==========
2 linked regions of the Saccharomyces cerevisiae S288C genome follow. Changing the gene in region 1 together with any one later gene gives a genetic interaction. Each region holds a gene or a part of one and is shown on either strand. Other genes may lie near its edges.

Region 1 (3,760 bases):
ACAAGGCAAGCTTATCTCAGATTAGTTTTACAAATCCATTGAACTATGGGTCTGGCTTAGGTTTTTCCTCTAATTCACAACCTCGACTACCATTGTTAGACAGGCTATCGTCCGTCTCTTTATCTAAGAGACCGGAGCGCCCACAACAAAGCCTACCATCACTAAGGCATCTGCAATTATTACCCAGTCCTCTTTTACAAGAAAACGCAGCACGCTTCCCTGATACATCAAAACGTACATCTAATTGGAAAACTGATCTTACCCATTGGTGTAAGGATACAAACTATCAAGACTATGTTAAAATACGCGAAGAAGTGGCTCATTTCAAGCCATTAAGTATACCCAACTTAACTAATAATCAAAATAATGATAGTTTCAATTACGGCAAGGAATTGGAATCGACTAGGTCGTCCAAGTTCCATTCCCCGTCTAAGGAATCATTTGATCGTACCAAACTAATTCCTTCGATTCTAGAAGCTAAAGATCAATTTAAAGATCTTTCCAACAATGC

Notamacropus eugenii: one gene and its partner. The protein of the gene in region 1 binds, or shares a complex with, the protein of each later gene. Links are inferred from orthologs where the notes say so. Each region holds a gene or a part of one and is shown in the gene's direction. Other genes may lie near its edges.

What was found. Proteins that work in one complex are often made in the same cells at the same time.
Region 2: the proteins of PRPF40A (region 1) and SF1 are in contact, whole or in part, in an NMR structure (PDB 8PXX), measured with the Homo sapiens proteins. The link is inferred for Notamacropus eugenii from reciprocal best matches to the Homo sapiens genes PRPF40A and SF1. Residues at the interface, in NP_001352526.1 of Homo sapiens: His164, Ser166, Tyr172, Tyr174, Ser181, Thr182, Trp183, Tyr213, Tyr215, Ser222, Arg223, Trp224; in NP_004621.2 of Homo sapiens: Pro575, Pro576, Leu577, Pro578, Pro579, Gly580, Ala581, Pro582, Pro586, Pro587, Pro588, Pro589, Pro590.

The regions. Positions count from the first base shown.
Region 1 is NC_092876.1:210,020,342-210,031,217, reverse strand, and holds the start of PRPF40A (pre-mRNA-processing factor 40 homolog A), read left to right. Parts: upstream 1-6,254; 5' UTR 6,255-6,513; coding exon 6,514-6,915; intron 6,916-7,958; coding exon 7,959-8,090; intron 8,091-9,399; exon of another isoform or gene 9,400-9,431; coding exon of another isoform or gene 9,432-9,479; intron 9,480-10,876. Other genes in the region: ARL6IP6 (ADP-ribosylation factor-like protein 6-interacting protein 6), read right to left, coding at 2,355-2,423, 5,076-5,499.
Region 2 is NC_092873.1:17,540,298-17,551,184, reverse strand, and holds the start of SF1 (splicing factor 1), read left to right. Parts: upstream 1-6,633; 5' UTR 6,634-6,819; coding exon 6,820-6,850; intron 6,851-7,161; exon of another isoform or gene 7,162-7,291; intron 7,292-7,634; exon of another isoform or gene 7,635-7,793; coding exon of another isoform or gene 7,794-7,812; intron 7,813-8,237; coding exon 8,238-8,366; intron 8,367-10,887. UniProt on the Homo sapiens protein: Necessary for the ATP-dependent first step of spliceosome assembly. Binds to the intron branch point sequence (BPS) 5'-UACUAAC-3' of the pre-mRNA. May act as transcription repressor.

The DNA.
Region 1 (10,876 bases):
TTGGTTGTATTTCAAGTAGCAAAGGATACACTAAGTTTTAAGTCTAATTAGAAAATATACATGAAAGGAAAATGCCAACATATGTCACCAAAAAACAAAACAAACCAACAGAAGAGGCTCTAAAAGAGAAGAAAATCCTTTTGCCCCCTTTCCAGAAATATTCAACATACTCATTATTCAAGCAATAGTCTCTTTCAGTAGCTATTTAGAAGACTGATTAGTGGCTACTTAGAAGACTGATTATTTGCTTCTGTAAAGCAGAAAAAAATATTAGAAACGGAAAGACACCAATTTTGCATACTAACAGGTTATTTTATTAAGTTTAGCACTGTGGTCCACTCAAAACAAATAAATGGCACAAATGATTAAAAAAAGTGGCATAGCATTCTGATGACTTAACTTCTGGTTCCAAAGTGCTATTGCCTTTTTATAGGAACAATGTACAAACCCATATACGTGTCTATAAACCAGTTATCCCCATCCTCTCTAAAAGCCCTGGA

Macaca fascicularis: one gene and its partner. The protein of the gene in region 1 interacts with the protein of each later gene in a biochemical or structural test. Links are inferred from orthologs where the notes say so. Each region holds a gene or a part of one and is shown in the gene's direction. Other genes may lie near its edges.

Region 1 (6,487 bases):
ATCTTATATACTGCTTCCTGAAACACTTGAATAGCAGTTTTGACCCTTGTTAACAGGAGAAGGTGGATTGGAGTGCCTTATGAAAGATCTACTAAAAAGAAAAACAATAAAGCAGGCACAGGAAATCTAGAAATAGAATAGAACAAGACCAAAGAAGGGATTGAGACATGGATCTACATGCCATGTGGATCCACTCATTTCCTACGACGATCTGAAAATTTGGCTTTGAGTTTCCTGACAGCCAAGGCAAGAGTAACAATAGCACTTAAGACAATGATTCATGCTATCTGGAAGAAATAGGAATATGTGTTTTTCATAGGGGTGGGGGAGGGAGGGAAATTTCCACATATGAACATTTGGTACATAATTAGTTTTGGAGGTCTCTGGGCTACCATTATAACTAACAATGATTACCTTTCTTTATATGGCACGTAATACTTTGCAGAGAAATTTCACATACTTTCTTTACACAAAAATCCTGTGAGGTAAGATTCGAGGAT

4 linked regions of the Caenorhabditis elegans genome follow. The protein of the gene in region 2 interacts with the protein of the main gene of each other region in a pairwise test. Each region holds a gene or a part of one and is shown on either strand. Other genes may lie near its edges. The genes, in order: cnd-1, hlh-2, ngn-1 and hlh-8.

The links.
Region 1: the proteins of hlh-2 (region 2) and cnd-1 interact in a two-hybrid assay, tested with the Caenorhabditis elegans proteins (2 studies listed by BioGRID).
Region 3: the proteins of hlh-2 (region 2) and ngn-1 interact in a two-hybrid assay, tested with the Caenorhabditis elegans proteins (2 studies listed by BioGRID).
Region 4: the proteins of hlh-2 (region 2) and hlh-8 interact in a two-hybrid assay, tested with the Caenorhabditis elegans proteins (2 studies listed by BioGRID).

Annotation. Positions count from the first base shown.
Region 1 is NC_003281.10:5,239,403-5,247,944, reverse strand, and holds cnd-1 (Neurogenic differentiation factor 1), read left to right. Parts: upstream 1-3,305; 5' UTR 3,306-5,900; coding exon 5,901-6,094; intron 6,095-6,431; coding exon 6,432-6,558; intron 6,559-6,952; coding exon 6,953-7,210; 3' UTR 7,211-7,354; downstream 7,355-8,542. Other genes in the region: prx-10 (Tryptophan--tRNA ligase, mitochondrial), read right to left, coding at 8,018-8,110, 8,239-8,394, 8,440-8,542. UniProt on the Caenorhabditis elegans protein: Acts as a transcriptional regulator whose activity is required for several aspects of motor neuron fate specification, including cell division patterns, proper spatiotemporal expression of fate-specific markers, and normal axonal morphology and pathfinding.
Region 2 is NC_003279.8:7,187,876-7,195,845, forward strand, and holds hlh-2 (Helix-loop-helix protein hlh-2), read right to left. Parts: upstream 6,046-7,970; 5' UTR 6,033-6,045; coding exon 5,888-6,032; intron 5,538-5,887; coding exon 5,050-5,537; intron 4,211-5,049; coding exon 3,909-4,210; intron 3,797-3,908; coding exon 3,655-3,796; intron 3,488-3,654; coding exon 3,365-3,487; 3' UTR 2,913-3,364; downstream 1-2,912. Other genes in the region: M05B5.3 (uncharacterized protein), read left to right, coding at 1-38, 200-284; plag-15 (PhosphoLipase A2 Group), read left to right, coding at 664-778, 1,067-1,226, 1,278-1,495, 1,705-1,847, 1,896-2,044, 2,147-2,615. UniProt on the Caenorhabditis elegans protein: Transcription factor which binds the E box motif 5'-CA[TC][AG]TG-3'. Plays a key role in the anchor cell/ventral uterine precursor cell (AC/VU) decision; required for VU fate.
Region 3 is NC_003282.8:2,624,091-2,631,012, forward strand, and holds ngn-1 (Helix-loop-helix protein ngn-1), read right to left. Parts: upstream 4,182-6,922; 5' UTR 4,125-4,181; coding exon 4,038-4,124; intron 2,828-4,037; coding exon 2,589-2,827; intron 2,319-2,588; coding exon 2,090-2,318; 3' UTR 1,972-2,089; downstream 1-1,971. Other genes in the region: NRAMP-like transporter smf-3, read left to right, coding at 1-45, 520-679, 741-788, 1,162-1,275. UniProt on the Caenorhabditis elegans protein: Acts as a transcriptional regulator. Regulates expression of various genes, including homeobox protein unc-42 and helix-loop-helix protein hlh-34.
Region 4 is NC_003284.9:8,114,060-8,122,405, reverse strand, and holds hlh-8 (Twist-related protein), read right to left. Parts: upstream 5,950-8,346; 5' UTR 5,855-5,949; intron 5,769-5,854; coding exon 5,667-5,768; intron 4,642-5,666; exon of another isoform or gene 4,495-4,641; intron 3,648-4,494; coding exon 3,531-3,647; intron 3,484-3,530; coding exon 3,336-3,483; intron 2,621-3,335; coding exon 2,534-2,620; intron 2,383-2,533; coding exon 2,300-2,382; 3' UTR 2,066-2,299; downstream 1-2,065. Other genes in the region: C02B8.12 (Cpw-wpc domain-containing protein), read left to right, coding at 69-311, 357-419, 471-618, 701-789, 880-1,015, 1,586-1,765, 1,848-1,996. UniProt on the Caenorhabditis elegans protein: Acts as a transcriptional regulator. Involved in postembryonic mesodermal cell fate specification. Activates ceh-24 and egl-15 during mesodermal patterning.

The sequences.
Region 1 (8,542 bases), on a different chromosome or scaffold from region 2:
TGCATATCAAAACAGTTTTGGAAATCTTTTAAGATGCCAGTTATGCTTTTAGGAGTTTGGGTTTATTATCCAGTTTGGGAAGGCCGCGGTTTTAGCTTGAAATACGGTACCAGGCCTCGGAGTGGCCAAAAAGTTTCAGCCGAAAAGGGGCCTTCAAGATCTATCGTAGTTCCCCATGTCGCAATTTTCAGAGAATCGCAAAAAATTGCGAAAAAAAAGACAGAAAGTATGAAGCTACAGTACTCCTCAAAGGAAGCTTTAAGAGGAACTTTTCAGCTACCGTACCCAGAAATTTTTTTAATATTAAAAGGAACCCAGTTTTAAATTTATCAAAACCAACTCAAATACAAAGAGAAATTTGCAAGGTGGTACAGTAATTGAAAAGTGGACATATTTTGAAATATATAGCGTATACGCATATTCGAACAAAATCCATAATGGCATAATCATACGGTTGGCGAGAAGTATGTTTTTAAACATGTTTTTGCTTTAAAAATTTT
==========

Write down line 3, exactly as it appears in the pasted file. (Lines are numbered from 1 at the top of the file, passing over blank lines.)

ACAAGGCAAGCTTATCTCAGATTAGTTTTACAAATCCATTGAACTATGGGTCTGGCTTAGGTTTTTCCTCTAATTCACAACCTCGACTACCATTGTTAGACAGGCTATCGTCCGTCTCTTTATCTAAGAGACCGGAGCGCCCACAACAAAGCCTACCATCACTAAGGCATCTGCAATTATTACCCAGTCCTCTTTTACAAGAAAACGCAGCACGCTTCCCTGATACATCAAAACGTACATCTAATTGGAAAACTGATCTTACCCATTGGTGTAAGGATACAAACTATCAAGACTATGTTAAAATACGCGAAGAAGTGGCTCATTTCAAGCCATTAAGTATACCCAACTTAACTAATAATCAAAATAATGATAGTTTCAATTACGGCAAGGAATTGGAATCGACTAGGTCGTCCAAGTTCCATTCCCCGTCTAAGGAATCATTTGATCGTACCAAACTAATTCCTTCGATTCTAGAAGCTAAAGATCAATTTAAAGATCTTTCCAACAATGC